DEBU[0000] starting grpc server                          addr="tcp://192.168.122.109:9000"
INFO[0000] starting heimdall                             commit=f845269a.m version=0.1.0
DEBU[0000] joining tcp://192.168.122.143:9000
DEBU[0000] master info received: id=09ed6b23-c608-5863-9b4b-f6d8b75c85ef grpc=tcp://192.168.122.198:9000
DEBU[0000] updating peer config to version 477833e21934c0f4dfb3cb8a2786d61444038a057e18e9c041c44fbe47f2d7a0
INFO[0000] restarting tunnel darknet
INFO[0000] waiting for master 09ed6b23-c608-5863-9b4b-f6d8b75c85ef
DEBU[0010] rtt master ping: 10.369636565s
DEBU[0010] joining master: 09ed6b23-c608-5863-9b4b-f6d8b75c85ef
INFO[0010] configuring node as replica of 09ed6b23-c608-5863-9b4b-f6d8b75c85ef
DEBU[0010] configuring redis as slave of 09ed6b23-c608-5863-9b4b-f6d8b75c85ef
INFO[0010] waiting for redis sync with 09ed6b23-c608-5863-9b4b-f6d8b75c85ef
DEBU[0011] starting replica monitor: ttl=5s
DEBU[0011] node network for 9e915536-830e-555b-b74c-d4495c0c3467: 10.13.0.0/16
DEBU[0011] starting node heartbeat: ttl=15s
DEBU[0011] starting peer config updater: ttl=10s

On the third node, it allocated 10.13.0.0/16 as its network. It will have the IP 10.13.0.1/16 assigned.

You can view the status of the Wireguard tunnel (the peers will vary depending on which node you check the status) as well as verify connectivity:

$> wg
interface: darknet
  public key: yOA4f4iyxFg6spDUGy6uS3M12d5/vkQMfdLgCK27mwI=
  private key: (hidden)
  listening port: 10100

peer: Lbcue7KFOqDE2rN1Or2f5hSxE7+ruJJjzOOSpk2m23s=
  endpoint: 192.168.122.143:10100
  allowed ips: 10.12.0.0/16
  latest handshake: 1 minute, 56 seconds ago
  transfer: 36.70 KiB received, 43.65 KiB sent

peer: /2YDhxBQQQbP5D+Yu0v07QvBwEnOBNZ6aFtwikhn4C4=
  endpoint: 192.168.122.109:10100
  allowed ips: 10.13.0.0/16
  latest handshake: 1 minute, 56 seconds ago
  transfer: 39.08 KiB received, 47.66 KiB sent

From the first node you should be able to ping the other nodes:

$> ip a s darknet
55: darknet: <POINTOPOINT,NOARP,UP,LOWER_UP> mtu 1420 qdisc noqueue state UNKNOWN group default qlen 1000
    link/none
    inet 10.11.0.1/16 scope global darknet
       valid_lft forever preferred_lft forever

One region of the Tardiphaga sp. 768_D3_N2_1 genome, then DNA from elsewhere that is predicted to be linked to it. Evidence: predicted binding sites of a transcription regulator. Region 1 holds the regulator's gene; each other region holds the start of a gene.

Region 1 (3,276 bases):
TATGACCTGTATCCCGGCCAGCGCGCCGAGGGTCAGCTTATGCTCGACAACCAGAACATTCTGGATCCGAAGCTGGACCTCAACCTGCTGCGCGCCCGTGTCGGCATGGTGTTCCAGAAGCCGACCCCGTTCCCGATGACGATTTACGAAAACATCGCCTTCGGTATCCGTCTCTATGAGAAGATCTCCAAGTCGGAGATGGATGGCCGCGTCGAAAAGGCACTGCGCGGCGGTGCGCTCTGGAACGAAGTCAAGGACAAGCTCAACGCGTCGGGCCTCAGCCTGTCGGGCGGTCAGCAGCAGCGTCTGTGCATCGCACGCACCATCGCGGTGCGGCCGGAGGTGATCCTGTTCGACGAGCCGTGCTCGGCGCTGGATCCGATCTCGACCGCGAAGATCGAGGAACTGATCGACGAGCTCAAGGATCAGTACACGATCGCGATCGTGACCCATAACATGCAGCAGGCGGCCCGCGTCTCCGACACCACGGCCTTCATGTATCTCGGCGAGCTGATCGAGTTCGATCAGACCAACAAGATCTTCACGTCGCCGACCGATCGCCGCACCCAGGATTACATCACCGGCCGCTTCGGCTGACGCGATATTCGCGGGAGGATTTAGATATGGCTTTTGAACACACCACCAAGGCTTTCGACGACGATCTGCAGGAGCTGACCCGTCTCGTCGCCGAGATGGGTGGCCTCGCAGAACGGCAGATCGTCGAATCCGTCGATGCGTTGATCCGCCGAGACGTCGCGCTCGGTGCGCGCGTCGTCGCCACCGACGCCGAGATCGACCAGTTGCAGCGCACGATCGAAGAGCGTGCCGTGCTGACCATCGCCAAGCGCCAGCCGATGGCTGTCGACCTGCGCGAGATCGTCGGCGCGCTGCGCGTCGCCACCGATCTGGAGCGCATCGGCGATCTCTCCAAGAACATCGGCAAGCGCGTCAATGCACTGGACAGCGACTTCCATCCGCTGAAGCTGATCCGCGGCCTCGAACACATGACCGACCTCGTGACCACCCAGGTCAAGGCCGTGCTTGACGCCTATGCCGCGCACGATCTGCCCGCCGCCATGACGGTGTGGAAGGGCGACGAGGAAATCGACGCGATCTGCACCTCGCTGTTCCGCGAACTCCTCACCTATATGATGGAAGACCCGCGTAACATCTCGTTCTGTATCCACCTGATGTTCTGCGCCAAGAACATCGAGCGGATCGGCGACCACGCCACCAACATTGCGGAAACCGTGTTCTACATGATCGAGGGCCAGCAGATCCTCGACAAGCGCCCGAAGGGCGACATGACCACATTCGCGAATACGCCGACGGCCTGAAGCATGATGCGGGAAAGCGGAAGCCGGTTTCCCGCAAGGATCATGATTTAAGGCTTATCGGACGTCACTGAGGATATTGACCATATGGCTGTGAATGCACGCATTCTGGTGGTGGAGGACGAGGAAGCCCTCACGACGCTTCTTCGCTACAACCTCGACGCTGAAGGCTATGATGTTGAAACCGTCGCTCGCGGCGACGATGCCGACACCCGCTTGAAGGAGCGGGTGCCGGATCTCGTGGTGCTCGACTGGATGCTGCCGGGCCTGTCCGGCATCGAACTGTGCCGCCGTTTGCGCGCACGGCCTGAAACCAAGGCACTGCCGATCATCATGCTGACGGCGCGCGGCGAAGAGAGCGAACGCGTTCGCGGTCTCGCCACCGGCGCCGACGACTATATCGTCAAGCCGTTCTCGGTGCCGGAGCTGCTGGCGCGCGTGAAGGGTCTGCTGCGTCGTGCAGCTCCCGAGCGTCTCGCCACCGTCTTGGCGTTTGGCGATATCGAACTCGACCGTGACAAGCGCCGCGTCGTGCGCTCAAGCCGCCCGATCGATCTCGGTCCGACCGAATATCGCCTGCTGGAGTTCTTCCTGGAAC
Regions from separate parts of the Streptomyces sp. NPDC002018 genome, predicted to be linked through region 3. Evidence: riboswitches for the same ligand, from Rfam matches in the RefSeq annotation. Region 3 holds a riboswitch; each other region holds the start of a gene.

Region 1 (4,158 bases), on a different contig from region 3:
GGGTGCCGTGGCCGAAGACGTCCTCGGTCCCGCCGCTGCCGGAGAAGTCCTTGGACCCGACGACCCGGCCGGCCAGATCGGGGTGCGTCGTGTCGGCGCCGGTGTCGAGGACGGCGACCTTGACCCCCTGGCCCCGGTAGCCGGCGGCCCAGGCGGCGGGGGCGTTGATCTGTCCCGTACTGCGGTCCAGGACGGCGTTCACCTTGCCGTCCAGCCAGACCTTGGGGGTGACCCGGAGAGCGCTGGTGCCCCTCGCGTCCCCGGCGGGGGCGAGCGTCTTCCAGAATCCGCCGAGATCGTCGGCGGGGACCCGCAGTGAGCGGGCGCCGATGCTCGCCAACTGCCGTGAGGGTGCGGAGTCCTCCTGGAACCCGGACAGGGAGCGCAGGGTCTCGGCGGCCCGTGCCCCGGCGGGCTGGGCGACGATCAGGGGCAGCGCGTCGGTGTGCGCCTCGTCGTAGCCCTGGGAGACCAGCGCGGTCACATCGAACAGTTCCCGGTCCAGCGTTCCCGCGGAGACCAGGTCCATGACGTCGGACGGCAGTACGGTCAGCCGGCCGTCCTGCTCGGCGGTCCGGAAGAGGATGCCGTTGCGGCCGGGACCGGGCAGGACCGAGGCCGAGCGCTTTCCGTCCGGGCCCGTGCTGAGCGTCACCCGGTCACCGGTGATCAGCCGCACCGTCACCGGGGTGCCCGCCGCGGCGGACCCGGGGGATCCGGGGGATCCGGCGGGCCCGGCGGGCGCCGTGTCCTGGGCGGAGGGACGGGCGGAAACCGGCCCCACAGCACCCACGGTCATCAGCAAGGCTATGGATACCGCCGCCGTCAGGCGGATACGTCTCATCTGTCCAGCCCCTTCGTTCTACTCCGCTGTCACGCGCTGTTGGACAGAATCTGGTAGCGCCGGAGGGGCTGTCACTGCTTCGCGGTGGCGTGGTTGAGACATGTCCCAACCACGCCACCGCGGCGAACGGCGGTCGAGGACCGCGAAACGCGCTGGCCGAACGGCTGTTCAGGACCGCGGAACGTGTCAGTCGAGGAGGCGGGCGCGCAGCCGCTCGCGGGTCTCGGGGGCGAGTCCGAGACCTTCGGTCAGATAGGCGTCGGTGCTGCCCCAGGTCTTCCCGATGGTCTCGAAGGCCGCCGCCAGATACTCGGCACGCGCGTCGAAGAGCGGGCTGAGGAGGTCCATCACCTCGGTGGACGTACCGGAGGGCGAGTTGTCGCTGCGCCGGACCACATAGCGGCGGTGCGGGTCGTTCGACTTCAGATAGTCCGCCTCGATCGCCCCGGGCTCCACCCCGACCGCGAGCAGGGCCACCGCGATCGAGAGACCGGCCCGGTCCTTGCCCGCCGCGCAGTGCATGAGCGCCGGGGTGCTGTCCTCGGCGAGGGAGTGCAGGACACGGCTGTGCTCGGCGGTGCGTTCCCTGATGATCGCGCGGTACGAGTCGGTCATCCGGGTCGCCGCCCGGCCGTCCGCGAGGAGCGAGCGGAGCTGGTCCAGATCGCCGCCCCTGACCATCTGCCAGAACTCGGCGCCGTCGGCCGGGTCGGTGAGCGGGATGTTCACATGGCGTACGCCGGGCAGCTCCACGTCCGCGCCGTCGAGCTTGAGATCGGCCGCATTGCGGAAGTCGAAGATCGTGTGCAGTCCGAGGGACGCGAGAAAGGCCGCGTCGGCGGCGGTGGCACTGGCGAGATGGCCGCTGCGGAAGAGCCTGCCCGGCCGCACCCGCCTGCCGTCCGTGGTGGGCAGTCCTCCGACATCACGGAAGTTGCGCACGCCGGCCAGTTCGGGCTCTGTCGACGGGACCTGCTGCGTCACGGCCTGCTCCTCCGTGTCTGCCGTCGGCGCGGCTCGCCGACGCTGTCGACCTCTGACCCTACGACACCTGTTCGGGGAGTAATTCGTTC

$> ping 10.12.0.1
PING 10.12.0.1 (10.12.0.1): 56 data bytes
64 bytes from 10.12.0.1: seq=0 ttl=64 time=1.643 ms
64 bytes from 10.12.0.1: seq=1 ttl=64 time=1.757 ms
64 bytes from 10.12.0.1: seq=2 ttl=64 time=0.429 ms

$> ping 10.13.0.1
PING 10.13.0.1 (10.13.0.1): 56 data bytes
64 bytes from 10.13.0.1: seq=0 ttl=64 time=1.743 ms
64 bytes from 10.13.0.1: seq=1 ttl=64 time=1.705 ms
64 bytes from 10.13.0.1: seq=2 ttl=64 time=0.992 ms

Peers

To start a non-node peer using the following:

First, get the ID of the peer:

$> hpeer -v
peer version=0.1.0-dev (f845269a.m) linux/amd64 id=9e915536-830e-555b-b74c-d4495c0c3467

Next, authorize the ID in the cluster:

$> hctl -a tcp://192.168.122.198:9000 peers authorize 9e915536-830e-555b-b74c-d4495c0c3467

Verify the ID was authorized:

$> hctl -a tcp://192.168.122.198:9000 peers authorized
ID
9e915536-830e-555b-b74c-d4495c0c3467

Now connect the peer:

$> hpeer -D --addr tcp://192.168.122.198:9000
INFO[0000] starting heimdall                             commit=f845269a.m version=0.1.0
INFO[0000] connecting to peer tcp://192.168.122.198:9000
DEBU[0000] updating peer config to version 5055b697213dd024f5f001169a1c1f5558739603299ceaa0ff1e17ced15ee1e9
INFO[0000] restarting tunnel darknet

The peer will be allocated an IP on the peer network (default: 10.51.0.0/16). You can now verify connectivity:

$> ip a s darknet
5: darknet: <POINTOPOINT,NOARP,UP,LOWER_UP> mtu 1420 qdisc noqueue state UNKNOWN group default qlen 1000
    link/none
    inet 10.51.0.2/32 scope global darknet
       valid_lft forever preferred_lft forever

$> ping 10.11.0.1
PING 10.11.0.1 (10.11.0.1): 56 data bytes
64 bytes from 10.11.0.1: seq=0 ttl=64 time=4.157 ms
64 bytes from 10.11.0.1: seq=1 ttl=64 time=1.582 ms
64 bytes from 10.11.0.1: seq=2 ttl=64 time=1.177 ms